The independent research cited earlier backs this up. Given today’s cluttered marketplace of third-party licensing firms with varying experience, the product company decision makers interviewed placed great emphasis – of course – on a licensing company’s actual monetisation track record. However, aside from track record, the single most important selection criterion in a company’s choice of a potential licensing partner was reputation and trust (see Figure 1).
Figure 1. Deciding factors in selecting an NPE partner
When selecting a third-party monetisation partner, product company decision makers place greatest emphasis on a provider’s historical track record of licensing success. Aside from track record, the single-most important selection criterion in a company’s choice of a potential licensing partner is its reputation and trustworthiness.
Question: What are the top three criteria you would use to select a provider of patent management services?
Source: IGS Primary Research, N=17
“We would never voluntarily work with some of these patent troll licensors,” insisted a senior executive at a large semiconductor company. “We don’t trust them. They’re like wild guns, shooting first and aiming later.”
Added the chief patent counsel at one of the world’s largest technology companies: “The stigma around NPEs does influence a lot of companies in their decision to not work with them. There are certainly companies that choose to look past that stigma and collaborate with NPEs, and I think those companies tend to fall into two categories. The first category is distressed companies who work with NPEs out of necessity, trying to generate revenue by handing off their patent portfolio to the NPE to monetise. The other category is healthy businesses that may have not done all their homework and are looking to make a fast buck. But in general, most companies are hesitant to work with troll-like NPEs because of the danger to their own reputations.”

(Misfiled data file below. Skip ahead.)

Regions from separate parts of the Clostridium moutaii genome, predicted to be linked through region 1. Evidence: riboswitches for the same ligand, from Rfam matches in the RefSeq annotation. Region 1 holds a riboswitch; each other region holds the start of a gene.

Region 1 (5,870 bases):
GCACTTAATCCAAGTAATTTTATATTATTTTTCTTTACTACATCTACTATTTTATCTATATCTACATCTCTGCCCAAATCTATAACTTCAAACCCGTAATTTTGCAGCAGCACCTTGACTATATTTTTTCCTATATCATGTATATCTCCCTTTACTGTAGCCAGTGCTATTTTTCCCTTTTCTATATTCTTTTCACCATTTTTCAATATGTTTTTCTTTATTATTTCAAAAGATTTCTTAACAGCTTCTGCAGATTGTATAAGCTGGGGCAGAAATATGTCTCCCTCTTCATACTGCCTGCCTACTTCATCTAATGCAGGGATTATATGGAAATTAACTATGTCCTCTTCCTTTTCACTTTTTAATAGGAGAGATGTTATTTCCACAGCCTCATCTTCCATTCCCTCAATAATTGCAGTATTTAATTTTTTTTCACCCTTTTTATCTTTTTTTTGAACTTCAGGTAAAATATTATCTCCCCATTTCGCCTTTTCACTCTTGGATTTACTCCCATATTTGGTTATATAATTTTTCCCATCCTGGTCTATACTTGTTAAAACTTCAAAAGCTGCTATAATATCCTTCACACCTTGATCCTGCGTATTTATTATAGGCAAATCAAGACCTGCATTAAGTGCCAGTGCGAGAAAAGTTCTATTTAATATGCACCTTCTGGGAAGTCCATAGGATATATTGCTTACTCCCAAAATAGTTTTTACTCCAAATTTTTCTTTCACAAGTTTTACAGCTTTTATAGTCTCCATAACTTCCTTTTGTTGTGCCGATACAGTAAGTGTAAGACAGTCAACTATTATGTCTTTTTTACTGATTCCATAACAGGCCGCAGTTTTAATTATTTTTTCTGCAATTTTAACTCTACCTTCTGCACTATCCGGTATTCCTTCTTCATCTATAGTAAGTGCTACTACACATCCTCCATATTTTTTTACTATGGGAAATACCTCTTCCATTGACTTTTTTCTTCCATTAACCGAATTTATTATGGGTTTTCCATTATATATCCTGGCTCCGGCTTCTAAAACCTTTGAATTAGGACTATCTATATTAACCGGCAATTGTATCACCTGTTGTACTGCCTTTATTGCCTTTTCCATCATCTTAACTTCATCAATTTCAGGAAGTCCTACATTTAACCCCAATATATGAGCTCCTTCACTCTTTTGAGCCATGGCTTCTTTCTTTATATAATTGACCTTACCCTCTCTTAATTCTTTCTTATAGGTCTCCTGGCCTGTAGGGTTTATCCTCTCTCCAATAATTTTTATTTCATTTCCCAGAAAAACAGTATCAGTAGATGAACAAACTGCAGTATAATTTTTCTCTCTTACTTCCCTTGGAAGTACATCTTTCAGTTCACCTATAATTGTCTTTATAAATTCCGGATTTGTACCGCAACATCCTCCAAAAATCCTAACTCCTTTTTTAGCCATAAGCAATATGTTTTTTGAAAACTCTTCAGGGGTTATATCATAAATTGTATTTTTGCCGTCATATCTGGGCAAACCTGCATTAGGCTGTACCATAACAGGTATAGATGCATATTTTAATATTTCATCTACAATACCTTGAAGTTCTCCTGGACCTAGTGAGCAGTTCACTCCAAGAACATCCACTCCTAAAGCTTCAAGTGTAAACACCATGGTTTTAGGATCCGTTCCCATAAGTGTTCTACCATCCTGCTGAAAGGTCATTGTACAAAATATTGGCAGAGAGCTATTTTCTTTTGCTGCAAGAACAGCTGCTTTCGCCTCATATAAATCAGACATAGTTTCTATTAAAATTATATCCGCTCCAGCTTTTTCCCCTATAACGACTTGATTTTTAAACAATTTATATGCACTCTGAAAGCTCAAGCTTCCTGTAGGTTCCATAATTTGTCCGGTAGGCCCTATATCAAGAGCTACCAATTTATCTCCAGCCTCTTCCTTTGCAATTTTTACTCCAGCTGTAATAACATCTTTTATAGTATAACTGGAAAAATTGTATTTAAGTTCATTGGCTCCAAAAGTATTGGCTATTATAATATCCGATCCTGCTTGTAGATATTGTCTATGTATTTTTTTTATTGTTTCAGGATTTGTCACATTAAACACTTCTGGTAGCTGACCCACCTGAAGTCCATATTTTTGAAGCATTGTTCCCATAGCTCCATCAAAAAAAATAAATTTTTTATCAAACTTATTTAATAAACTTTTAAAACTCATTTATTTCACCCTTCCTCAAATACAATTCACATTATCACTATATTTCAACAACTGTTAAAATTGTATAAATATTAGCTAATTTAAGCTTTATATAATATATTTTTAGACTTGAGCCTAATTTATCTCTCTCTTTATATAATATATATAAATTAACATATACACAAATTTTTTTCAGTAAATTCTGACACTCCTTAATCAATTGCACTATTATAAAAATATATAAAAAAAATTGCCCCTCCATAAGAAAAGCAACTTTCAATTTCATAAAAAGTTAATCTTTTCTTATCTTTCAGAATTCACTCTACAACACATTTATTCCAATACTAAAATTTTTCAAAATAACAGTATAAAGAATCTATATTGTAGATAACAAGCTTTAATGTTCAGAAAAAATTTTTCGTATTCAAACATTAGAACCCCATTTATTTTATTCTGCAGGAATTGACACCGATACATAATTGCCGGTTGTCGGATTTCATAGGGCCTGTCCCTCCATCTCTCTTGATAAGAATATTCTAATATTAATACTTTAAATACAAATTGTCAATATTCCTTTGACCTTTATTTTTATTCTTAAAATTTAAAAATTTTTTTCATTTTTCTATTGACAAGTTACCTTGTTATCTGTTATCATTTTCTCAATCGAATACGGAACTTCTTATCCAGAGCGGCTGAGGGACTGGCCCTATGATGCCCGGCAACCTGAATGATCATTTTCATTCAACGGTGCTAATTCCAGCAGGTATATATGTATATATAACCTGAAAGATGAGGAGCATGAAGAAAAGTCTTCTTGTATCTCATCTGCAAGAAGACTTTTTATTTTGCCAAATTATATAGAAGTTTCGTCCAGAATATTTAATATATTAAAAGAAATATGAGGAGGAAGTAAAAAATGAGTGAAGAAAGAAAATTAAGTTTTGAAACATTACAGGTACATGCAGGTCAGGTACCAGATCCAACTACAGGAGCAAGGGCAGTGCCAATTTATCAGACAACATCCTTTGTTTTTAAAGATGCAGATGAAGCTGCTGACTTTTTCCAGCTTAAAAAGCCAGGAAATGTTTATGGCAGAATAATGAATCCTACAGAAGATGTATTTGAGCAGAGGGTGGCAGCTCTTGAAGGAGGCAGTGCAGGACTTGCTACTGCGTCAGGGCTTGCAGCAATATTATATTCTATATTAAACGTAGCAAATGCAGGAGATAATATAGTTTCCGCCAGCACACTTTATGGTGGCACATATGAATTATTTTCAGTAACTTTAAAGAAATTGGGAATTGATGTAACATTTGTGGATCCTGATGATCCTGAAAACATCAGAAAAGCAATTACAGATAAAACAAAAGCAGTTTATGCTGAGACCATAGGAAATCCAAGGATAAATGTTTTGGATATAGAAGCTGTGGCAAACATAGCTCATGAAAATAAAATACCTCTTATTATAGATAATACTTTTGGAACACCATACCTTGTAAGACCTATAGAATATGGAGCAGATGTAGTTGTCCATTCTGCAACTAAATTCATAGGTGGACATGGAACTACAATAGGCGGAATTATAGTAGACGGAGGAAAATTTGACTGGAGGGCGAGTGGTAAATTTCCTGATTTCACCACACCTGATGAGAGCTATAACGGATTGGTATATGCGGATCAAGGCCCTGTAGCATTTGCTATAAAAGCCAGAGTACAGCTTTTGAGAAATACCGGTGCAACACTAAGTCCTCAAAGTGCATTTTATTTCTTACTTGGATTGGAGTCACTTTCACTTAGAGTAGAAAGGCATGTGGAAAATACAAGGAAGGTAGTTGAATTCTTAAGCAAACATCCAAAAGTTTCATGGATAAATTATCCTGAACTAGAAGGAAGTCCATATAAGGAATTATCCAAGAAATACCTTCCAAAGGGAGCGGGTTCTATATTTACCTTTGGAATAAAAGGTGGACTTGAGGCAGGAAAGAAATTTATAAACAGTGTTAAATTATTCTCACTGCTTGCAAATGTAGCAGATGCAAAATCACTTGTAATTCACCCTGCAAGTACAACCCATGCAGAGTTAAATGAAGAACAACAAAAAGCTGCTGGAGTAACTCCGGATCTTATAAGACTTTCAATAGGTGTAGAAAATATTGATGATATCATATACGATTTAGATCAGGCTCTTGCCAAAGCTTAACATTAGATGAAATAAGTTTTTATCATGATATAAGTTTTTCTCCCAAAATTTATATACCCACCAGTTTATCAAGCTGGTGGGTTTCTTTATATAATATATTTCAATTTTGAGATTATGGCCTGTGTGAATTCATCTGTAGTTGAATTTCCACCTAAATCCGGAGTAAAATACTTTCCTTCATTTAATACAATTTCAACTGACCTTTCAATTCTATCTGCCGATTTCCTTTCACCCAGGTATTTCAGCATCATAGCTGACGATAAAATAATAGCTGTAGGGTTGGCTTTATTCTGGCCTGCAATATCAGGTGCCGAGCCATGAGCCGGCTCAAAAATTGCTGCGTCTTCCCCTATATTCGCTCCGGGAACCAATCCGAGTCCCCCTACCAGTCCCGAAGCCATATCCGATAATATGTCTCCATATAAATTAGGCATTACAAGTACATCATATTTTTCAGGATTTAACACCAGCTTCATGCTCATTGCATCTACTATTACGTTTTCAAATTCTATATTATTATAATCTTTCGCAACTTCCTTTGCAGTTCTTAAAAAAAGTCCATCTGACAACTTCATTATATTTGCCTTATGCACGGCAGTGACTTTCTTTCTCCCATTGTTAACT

This view was echoed by former long-term IP chief at Hewlett-Packard (HP), Joe Beyers, who was quoted in Phelps’s and Kline’s September/October 2014 IAM article. “HP’s brand was extremely important to us when I worked at HP,” says Beyers. “When other companies would come and try to license their IP to us, the nature of their brands had a big impact on whether I wanted to work with them or not. I would look at their behaviour and reputation, and I’d form an impression of the likely value of the IP they were trying to license. If the company had a history of acquiring assets and then suing right away – or had a history of going after nuisance fees – then I’d assume they likely had weak assets and we’d choose to dig in and fight harder. But if the company was a more legitimate player with a reputable brand, we’d take the engagement more seriously. And we’d analyse their assets much more carefully.”
As Beyers suggests, there is much at stake in any product company’s association with a licensing company. What if, for example, a global product company sells a portfolio to an NPE which then goes out and sues ‘mom and pop’ small businesses? It is not hard to imagine the public backlash – and its impact on the company’s brand. Much of the value of public companies today lies in their intangibles, of which their brand is a major component.